Cambridge City Council prosecutes 'noisy neighbour' and seizes his audio equipment.

The council says it acted following noise complaints about Ben Thornton, of Howard Road, Cambridge, and carried out an investigation.

It was determined that he was causing a statutory noise nuisance by playing loud music that was disturbing neighbours.

The council issued a noise abatement notice to Mr Thornton which, when issued, requires a resident to reduce the noise they are making. Mr Thornton continued to cause a noise nuisance.

As a result, the council obtained a warrant from Cambridge Magistrates’ Court that allowed them to enter the resident’s property, with support from the police.

Mixing decks, speakers, and stereo systems were seized from the property.

Mr Thornton appeared at Cambridge Magistrates’ Court and was found guilty on five counts of breaching the noise abatement notice.

He was fined a total of £3,924 including costs and a victim surcharge. In addition, a forfeiture order was granted, and the equipment seized was disposed of by the council.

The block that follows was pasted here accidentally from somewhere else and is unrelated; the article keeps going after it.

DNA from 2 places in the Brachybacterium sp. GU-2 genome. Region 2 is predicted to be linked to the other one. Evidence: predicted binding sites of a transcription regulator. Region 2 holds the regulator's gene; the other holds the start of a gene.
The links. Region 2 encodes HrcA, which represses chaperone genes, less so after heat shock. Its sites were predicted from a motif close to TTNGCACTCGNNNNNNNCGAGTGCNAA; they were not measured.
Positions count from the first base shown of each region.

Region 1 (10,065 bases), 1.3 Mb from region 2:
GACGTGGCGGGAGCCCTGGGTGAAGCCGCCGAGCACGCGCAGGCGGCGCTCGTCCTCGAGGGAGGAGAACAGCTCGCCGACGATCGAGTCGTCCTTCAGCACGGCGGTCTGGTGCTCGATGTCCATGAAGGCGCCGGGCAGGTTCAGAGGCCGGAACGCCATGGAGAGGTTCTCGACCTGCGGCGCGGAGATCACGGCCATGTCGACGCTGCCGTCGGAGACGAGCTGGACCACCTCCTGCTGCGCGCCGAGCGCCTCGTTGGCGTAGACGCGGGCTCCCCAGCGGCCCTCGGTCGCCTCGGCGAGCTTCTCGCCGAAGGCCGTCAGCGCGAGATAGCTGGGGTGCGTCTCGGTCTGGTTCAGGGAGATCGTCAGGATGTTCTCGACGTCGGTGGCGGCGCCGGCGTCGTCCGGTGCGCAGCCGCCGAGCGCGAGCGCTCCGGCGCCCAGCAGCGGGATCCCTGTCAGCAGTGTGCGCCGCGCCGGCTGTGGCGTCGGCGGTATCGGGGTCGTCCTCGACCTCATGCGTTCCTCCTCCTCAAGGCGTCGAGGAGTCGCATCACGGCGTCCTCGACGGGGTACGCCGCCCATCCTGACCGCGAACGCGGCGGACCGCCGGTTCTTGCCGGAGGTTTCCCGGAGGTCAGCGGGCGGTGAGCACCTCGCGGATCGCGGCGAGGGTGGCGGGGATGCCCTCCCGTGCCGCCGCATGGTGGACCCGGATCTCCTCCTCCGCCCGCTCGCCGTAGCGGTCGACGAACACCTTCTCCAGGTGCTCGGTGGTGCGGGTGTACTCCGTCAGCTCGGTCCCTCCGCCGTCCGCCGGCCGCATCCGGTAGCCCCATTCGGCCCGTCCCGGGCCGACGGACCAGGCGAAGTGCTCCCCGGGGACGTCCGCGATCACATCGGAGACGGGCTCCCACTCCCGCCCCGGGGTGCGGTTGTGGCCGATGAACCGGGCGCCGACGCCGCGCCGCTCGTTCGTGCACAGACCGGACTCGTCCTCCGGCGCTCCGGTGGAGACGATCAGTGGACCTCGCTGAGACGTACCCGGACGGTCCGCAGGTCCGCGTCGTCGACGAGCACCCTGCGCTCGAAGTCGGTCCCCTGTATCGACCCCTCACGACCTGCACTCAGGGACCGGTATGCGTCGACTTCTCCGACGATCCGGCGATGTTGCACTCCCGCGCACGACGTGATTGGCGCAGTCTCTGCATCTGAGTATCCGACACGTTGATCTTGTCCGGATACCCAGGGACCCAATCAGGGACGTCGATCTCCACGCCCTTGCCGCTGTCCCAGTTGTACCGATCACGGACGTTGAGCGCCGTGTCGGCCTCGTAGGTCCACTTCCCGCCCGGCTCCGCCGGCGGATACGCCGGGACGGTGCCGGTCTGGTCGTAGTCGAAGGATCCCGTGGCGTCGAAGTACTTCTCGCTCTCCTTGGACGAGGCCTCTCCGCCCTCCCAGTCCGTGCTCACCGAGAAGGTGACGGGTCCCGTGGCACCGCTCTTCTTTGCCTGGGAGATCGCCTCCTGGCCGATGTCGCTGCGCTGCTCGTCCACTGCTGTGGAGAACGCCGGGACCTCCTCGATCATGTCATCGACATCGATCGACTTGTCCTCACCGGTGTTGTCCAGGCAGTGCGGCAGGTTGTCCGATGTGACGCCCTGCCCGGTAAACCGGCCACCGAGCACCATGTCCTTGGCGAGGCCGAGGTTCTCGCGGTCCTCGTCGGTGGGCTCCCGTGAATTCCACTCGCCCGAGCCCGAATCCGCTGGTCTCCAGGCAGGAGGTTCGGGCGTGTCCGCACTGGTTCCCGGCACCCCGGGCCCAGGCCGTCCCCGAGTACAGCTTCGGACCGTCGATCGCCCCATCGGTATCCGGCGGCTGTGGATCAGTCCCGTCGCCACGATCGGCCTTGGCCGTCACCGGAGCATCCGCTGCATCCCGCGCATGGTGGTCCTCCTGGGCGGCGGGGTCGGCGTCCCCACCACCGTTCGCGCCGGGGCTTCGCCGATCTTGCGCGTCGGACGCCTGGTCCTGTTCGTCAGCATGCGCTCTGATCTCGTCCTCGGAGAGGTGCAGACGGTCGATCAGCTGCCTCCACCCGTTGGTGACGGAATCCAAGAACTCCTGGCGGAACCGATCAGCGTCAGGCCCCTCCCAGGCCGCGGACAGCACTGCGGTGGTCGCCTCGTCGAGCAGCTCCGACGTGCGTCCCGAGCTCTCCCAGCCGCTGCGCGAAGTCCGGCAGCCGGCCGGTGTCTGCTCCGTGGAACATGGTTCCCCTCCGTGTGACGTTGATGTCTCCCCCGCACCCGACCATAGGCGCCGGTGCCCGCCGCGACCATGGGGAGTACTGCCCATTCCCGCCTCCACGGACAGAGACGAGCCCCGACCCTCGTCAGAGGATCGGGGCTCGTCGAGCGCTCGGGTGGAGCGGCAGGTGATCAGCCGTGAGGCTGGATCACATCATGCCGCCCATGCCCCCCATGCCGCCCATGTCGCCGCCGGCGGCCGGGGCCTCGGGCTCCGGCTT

Cllr Rosy Moore, executive councillor for climate action and environment at the council, said: “Living with constant noise nuisances can be really difficult and can make being in your home intolerable.

Residents should be able to enjoy their homes without intrusive noise from nearby properties.

“Whilst sometimes it may be possible to talk to your neighbour who may be causing a noise nuisance, we understand that residents don’t always feel comfortable doing so.

"It is important that if this is the case, residents report noise issues to us so that we can mediate and where necessary take action to stop it.

“We take incidents of noise nuisance very seriously – it can be a very unpleasant situation. In order to be able to enjoy the best our communities have to offer, it is important that we be considerate of one and other.”